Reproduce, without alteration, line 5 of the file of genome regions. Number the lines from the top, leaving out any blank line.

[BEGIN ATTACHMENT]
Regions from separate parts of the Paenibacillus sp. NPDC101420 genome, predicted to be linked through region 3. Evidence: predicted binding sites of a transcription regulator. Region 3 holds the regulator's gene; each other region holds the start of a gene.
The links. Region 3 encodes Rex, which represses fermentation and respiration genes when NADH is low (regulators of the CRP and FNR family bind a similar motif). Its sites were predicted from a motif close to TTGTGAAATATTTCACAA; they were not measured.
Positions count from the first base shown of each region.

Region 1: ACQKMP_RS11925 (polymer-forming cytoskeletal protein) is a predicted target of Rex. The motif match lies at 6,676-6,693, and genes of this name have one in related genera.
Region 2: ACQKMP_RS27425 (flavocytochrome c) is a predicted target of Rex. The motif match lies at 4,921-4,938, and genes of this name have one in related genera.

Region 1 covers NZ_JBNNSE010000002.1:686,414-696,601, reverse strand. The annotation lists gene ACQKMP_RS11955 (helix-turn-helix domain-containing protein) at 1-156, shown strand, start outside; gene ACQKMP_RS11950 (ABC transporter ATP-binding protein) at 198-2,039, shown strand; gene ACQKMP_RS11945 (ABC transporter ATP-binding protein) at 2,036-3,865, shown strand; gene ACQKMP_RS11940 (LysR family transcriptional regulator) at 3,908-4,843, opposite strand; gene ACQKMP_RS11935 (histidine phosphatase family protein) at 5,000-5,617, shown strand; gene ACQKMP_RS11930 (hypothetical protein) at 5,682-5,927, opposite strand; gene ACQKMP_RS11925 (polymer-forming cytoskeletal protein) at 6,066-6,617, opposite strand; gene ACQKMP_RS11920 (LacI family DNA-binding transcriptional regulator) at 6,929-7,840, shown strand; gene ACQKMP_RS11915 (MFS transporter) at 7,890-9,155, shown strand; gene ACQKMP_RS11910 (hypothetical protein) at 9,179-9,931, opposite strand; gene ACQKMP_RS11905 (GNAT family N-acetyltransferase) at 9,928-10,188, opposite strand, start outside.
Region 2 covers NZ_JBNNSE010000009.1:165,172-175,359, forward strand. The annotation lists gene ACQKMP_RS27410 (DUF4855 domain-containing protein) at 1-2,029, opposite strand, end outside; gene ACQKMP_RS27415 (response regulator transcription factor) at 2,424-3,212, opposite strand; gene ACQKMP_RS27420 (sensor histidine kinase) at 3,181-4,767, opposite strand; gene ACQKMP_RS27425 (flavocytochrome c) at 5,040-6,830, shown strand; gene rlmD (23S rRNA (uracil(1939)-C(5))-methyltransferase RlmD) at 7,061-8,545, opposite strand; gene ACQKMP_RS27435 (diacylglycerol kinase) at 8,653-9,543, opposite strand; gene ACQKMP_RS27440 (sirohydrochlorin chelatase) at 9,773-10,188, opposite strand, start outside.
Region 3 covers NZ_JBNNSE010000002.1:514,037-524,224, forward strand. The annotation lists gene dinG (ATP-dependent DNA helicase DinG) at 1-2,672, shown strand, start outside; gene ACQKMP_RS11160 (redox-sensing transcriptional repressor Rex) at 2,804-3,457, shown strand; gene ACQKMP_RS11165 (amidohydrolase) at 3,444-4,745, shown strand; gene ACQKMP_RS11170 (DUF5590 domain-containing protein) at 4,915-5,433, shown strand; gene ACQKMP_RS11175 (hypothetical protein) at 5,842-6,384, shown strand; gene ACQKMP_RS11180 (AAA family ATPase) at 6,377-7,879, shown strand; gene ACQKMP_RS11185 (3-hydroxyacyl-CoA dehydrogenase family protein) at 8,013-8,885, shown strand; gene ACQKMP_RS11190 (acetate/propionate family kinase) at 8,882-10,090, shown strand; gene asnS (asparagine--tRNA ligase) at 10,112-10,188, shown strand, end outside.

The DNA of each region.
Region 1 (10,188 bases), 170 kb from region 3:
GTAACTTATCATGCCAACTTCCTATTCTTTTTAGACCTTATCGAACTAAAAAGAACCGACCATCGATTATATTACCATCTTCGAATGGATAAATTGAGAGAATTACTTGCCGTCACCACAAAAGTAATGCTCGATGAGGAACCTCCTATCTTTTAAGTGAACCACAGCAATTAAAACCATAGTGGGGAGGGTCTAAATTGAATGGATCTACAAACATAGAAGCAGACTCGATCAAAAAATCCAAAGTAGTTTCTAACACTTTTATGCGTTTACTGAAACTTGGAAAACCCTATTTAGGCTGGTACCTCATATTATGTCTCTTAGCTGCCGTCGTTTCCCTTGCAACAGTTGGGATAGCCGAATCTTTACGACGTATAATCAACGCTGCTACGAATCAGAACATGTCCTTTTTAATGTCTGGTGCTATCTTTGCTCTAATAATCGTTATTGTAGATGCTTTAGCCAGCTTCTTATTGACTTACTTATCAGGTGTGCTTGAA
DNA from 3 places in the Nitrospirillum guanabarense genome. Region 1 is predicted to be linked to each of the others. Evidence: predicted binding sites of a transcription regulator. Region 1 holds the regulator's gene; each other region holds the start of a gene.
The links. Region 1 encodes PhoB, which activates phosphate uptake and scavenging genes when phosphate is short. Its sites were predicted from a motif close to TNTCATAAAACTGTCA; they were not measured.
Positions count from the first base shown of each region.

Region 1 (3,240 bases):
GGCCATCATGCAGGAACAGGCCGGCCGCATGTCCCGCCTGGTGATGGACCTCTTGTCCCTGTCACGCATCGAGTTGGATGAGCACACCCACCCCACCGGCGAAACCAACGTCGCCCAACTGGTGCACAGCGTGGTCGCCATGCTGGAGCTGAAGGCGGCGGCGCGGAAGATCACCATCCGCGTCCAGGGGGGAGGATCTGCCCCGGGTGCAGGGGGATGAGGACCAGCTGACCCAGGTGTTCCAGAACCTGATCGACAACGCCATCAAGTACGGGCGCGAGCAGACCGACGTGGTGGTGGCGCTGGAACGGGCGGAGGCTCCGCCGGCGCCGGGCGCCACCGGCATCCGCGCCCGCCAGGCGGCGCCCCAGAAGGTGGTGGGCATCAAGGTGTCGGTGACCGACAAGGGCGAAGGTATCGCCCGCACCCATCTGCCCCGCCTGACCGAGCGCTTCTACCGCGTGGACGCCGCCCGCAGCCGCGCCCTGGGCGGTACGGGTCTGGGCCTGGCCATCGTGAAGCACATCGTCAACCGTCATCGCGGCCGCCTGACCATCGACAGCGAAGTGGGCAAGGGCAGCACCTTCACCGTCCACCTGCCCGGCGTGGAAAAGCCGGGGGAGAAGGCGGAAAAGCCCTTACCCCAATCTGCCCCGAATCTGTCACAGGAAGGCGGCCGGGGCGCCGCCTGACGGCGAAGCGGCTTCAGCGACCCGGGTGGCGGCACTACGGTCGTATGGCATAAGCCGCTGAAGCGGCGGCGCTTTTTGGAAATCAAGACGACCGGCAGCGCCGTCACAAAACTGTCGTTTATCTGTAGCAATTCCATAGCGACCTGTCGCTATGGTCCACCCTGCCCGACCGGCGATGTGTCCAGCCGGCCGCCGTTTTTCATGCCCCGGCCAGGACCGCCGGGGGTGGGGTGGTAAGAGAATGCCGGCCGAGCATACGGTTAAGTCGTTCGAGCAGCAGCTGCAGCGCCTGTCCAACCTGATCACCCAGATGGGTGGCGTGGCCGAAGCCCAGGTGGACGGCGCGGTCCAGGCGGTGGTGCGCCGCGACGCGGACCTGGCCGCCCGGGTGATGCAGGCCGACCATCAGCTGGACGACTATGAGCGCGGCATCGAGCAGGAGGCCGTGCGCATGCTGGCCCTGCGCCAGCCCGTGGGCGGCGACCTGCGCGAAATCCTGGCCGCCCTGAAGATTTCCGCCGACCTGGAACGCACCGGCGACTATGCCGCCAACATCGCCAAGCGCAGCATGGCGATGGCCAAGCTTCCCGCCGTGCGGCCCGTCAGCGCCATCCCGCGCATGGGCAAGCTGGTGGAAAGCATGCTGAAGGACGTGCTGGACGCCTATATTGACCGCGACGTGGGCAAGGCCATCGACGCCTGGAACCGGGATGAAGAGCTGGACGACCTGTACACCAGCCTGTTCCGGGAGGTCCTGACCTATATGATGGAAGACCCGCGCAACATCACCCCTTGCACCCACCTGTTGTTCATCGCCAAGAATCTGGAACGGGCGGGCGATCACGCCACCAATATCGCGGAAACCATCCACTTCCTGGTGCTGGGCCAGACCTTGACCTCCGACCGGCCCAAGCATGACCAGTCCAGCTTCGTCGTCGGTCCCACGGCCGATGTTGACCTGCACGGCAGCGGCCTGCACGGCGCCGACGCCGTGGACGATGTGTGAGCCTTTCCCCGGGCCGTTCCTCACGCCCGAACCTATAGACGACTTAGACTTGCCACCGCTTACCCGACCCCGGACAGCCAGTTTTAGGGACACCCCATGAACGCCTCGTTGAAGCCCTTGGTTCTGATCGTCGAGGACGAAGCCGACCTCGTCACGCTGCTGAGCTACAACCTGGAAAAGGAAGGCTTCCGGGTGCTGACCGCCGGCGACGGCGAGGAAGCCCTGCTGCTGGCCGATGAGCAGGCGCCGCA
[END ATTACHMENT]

Region 2: ACQKMP_RS27425 (flavocytochrome c) is a predicted target of Rex. The motif match lies at 4,921-4,938, and genes of this name have one in related genera.